Malware targeting crypto wallets is already being used to steal people’s cryptocurrencies, tokens or NFTs. Cyber extortion and ransomware are some of the most notorious and lucrative cybercrime threats. They may take on different shapes in the metaverse, but will remain a serious risk.
A high percentage of attacks against current Web 3.0 platforms and DeFi protocols are made possible due to vulnerabilities in the underlying software or smart contracts used. For DeFi protocols, in particular, the largest thefts, according to Chainalysis’ 2022 Crypto Crime report, are usually the result of code exploits.
Apart from vulnerabilities in the metaverse platforms, we must also be mindful of the fact that virtual reality (VR) and augmented reality (AR) wearables are essentially small computers, with a lot of software and memory making them potential targets of attacks.
Research by Rutgers University-New Brunswick for example showed that they could hack VR and AR headsets to steal sensitive information communicated via voice command, including credit card data and passwords.
Patching bugs and vulnerabilities in platforms, smart contracts, and VR and AR headsets to protect against attacks and malicious software is an important security consideration.
Immersive content risks
Trolling, and sexual and racial harassment are problems right now on all digital and virtual reality gaming platforms.
This kind of behaviour has a long history in digital spaces — but the immersiveness of VR means it can be devastating to a victim’s psychological well-being. According to Common Sense Media, the risks for children are especially high. Children are likely to explore the metaverse before their parents, potentially exposing them to sexual and violent content without their caregivers’ knowledge.
VR worlds offer a number of tools to combat this, such as personal spaces and muting, blocking and reporting bad behaviour. Educating new users and vulnerable groups, like children, on how to use these tools is key.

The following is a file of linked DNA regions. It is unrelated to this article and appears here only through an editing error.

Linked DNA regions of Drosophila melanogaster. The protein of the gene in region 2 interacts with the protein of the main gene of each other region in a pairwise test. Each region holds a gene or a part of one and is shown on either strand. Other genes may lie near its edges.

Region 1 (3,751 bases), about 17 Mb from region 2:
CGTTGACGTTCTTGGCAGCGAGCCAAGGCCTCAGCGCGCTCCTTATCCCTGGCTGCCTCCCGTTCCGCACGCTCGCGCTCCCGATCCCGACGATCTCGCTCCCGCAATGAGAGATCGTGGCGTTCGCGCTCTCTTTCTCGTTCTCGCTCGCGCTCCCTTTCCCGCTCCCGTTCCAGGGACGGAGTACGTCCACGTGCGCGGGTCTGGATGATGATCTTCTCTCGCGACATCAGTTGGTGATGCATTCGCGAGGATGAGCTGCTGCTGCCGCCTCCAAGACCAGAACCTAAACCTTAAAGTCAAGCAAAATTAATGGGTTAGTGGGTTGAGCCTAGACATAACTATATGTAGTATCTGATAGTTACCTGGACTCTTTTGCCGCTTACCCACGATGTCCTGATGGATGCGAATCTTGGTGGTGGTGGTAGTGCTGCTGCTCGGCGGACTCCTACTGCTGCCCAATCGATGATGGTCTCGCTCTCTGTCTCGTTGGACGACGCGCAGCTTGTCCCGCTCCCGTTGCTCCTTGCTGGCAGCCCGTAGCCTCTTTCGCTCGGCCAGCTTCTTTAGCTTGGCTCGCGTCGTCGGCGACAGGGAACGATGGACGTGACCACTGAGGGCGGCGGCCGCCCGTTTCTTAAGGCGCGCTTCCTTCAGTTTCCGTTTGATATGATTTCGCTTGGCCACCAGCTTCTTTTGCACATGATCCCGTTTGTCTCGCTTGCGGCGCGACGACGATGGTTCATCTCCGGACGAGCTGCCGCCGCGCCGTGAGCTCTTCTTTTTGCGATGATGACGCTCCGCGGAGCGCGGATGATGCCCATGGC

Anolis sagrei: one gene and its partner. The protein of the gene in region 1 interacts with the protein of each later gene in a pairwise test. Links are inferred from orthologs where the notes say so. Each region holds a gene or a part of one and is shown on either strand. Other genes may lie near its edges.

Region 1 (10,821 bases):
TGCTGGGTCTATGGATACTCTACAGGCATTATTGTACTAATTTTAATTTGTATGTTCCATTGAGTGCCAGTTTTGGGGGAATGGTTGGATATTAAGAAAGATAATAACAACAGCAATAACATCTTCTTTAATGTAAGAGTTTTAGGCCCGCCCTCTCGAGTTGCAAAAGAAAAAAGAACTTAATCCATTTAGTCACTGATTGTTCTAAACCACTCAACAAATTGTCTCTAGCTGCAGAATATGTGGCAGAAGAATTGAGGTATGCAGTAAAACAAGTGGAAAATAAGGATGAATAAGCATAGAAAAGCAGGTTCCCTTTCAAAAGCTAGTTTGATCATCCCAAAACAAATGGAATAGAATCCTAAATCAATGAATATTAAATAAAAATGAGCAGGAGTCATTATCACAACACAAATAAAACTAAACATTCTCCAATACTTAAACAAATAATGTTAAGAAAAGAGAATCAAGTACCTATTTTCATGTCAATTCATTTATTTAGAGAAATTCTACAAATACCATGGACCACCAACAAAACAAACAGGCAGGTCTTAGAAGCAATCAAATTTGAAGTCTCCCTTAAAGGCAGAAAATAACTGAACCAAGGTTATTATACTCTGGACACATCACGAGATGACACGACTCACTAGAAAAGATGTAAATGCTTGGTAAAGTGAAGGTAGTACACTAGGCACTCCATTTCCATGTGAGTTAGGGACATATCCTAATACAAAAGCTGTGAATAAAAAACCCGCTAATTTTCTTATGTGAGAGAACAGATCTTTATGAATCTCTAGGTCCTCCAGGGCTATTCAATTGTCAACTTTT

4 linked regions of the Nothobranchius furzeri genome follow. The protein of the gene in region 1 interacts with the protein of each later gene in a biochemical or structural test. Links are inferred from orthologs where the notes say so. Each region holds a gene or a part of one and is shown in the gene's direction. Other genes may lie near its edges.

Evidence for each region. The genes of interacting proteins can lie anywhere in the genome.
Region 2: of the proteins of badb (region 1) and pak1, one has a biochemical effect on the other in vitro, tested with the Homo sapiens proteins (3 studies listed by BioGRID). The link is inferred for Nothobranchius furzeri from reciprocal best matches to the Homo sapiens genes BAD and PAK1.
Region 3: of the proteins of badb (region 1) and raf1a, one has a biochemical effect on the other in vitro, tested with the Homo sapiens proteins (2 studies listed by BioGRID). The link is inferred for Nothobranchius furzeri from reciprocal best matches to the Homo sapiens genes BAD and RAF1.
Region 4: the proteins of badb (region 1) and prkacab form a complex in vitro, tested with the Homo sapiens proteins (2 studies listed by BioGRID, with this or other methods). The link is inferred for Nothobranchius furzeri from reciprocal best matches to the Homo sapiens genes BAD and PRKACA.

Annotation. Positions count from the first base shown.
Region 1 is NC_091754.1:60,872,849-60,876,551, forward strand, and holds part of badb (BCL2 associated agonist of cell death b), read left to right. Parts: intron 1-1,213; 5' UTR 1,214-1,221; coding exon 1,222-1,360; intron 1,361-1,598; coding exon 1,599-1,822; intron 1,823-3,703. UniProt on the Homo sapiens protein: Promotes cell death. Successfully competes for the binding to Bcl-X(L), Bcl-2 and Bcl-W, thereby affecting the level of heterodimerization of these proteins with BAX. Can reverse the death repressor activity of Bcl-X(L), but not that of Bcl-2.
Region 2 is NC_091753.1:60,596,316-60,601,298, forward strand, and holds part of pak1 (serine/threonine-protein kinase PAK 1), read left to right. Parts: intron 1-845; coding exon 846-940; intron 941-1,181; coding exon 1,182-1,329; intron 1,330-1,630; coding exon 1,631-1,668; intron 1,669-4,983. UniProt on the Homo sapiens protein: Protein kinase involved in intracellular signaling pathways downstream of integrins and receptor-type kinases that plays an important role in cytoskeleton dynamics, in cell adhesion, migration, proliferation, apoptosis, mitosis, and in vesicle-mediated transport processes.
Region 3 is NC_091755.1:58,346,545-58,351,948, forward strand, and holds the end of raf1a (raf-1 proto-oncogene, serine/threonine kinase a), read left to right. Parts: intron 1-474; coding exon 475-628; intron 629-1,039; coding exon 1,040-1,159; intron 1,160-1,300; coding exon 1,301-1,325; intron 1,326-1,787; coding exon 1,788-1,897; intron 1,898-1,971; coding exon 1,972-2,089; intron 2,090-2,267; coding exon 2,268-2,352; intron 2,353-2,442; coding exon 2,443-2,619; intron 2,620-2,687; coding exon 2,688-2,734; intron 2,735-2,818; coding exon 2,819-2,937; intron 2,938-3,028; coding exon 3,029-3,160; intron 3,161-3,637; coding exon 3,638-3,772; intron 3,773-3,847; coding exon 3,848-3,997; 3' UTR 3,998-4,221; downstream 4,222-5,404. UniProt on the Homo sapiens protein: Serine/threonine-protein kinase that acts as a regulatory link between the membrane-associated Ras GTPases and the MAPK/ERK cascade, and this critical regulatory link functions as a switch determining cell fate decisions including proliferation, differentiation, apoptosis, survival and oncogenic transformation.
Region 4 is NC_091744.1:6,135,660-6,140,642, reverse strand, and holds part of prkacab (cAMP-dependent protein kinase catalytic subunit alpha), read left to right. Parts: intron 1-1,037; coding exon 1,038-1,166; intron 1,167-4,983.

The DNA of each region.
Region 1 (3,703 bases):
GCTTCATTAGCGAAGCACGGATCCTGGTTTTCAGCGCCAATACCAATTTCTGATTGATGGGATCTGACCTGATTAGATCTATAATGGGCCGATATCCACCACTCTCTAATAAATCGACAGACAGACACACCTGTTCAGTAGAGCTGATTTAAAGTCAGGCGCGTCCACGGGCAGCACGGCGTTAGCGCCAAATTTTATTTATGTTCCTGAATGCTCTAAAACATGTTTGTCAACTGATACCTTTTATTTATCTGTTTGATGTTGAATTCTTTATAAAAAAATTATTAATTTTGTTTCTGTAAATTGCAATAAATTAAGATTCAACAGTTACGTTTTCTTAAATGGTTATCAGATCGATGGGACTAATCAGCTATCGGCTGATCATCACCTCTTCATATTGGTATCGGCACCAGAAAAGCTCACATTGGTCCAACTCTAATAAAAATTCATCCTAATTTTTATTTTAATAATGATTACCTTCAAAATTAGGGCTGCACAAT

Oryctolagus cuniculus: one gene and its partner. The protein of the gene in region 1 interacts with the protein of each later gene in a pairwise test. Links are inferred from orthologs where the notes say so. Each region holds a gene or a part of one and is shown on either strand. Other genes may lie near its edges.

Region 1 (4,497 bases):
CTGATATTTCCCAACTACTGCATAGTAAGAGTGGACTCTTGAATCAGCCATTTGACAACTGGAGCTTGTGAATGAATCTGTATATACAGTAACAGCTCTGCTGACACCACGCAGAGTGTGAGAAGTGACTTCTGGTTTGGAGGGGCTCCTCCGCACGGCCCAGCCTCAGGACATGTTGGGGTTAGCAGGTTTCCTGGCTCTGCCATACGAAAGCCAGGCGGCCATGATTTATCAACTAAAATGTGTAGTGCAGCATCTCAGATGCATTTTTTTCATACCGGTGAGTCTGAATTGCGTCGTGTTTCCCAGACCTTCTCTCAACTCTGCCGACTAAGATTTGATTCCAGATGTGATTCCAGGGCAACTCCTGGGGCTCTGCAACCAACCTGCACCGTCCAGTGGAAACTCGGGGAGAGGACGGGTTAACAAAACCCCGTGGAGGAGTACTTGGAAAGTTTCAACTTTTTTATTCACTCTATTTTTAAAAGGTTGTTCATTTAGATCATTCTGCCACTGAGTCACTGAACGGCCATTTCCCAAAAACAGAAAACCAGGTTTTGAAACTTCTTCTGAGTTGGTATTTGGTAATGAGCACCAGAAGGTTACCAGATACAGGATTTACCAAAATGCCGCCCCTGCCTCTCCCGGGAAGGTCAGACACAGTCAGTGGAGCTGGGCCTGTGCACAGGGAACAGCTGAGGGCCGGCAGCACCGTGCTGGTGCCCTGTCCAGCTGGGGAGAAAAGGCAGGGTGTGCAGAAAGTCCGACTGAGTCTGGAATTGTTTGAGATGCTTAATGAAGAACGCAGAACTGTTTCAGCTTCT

Preparing for the future of cybercrime
Organisations working in the metaverse must collaborate with their security and risk teams early on to identify what could be at stake and where possible vulnerabilities are.
They must also adequately train their developers in these risks, and test apps thoroughly before they go live.
End-users should be made aware that participating in any new technology makes them a potential target. People need to familiarize themselves with the threat of social engineering and common scams, as well as best practices on how to safeguard themselves, their digital assets, wallets and identities.
Policy makers also have a key role to play in protecting individuals from metaverse crime. They must introduce regulations that will protect vulnerable groups and consumers without stifling innovation.
We need to define how to enforce ethics, consumer protection and governance and define “virtual law enforcement”. Who can victims call? Which jurisdiction applies? What’s the recourse?
These questions are complex, and they are pressing. The only way we can answer them is by adopting a multi-stakeholder approach and forward-thinking, innovative policy measures that put safety first.
Source – WEF